worked the city, and that, combined, they were responsible for more than 27 million sex acts a year” (Eig, 5). The amount of money made in these illegal activities was unreal. Bad things always seem the most searched for, and they are what sells the most. Chicago was a city that as its streets got emptied, it starved for the crime it once had. Al Capone started his story by feeding it by bits.

The story of Al Capone has two sides. One known by all, which is filled with
hits, attacks, illegal alcohol, etc. The other side of events, gave Capone a lot of respect and admiration from the community. In the year 1929 the United States lived its worst times due to the great depression. The country suffered immensely, and the citizens pleaded to the government for help. This caused many people to be out in the streets. There was no money, no jobs. The country was inhabitable, because of course the rich stayed rich and the poor and middle class suffered. Al Capone had a soft spot for this. Although he was a wealthy man, he helped out some people who needed it. During these very difficult years, there were many people out in the streets, with no homes and no food. Al Capone opened some of the first soup kitchens to feed those who needed to be fed. He handed out clothes during the long winters to those who lacked it. Why bother help those who are in the streets? Perhaps this menace had a heart after all. Maybe he knew what it was like being poor, and although it isn’t much, it’s something.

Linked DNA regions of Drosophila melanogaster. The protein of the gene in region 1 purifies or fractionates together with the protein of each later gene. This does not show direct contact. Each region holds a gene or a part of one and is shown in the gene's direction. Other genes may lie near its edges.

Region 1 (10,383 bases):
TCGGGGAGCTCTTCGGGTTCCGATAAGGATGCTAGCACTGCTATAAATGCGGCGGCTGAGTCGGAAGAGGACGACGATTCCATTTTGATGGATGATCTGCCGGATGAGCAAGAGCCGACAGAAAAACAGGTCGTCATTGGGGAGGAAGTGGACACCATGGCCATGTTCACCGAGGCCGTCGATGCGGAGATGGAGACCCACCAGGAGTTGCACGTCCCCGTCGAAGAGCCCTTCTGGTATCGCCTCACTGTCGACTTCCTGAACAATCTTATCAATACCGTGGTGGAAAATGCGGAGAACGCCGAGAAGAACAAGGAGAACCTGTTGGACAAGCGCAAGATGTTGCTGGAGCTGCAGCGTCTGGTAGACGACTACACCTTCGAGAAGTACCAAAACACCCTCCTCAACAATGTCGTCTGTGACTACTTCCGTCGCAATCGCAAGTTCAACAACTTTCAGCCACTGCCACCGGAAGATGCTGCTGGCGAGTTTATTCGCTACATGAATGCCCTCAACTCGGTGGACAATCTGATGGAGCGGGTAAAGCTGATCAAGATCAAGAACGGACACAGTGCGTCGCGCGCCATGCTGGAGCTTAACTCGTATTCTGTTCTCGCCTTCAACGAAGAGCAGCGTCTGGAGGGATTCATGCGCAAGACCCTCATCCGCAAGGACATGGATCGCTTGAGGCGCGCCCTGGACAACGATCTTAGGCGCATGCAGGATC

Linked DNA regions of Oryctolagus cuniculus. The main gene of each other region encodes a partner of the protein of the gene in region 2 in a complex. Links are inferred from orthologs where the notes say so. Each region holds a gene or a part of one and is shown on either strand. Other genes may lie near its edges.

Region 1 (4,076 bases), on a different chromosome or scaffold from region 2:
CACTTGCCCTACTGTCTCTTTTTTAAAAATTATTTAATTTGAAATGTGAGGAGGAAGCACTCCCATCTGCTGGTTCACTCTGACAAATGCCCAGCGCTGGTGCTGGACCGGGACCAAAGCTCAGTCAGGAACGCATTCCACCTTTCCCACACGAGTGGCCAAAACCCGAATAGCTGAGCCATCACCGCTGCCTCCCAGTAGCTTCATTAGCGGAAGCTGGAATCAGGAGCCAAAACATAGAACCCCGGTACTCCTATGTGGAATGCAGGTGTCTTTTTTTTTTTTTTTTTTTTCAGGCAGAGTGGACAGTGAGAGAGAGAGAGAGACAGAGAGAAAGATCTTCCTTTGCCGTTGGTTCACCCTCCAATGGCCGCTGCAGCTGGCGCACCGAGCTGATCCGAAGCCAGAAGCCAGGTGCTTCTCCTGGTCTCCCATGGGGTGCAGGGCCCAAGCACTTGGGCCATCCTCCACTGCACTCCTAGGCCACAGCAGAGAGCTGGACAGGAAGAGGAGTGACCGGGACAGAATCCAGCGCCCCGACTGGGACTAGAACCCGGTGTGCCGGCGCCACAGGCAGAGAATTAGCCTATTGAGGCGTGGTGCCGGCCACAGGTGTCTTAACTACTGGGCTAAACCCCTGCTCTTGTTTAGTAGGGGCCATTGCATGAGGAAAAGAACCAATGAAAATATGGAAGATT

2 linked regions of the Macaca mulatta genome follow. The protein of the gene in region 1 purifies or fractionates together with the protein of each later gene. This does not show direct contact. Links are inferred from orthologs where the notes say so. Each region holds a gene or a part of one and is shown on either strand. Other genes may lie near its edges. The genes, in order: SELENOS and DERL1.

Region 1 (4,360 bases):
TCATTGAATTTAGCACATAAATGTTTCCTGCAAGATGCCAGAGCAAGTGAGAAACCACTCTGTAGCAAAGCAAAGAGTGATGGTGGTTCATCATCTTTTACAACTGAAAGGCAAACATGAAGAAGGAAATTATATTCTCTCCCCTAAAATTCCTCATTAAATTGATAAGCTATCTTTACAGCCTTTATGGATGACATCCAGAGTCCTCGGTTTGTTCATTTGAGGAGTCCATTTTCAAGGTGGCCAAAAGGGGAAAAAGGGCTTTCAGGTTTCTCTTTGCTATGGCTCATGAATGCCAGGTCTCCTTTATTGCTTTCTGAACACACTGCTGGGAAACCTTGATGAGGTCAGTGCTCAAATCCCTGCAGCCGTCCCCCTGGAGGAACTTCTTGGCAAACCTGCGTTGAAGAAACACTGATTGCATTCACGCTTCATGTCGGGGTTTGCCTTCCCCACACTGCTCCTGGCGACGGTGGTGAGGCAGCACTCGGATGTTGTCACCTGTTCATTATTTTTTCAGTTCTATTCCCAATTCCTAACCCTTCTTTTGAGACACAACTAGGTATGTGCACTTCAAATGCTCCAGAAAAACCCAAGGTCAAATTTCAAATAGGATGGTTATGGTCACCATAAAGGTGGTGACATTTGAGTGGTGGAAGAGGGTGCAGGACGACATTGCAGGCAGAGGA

A small act like this is very much needed in troubled times like those. To see
it come from a man like Al Capone really says something. It shows to society that people can still help if they actually wanted to. How many people got the message? I wouldn’t be able to give you the answer to that… But it sure does send a message.

One Reply to “First Draft”

  1. Chris, you’ve made a good start on telling the story of the subject of your paper. Your language and storytelling are vivid! While the story is interesting, the research paper assignment requires something else. I encourage you to take your draft and a copy of the assignment to the Writing Center to work with a writing consultant on developing this topic into a research question that will allow you to develop a clear statement of your thesis for the research paper.

    Remember that the research paper assignment requires at least two scholarly sources. I see that you have cited one of your sources (a magazine article), but there are many places where you would need to cite the information you have gathered. You also make some claims that are in need of further detail and support. For example, when you write, “Life as an Italian immigrant couldn’t be easy”–what leads you to this claim? This is one example of a place where you could elaborate your reasoning and evidence, in support of a larger argument about Capone.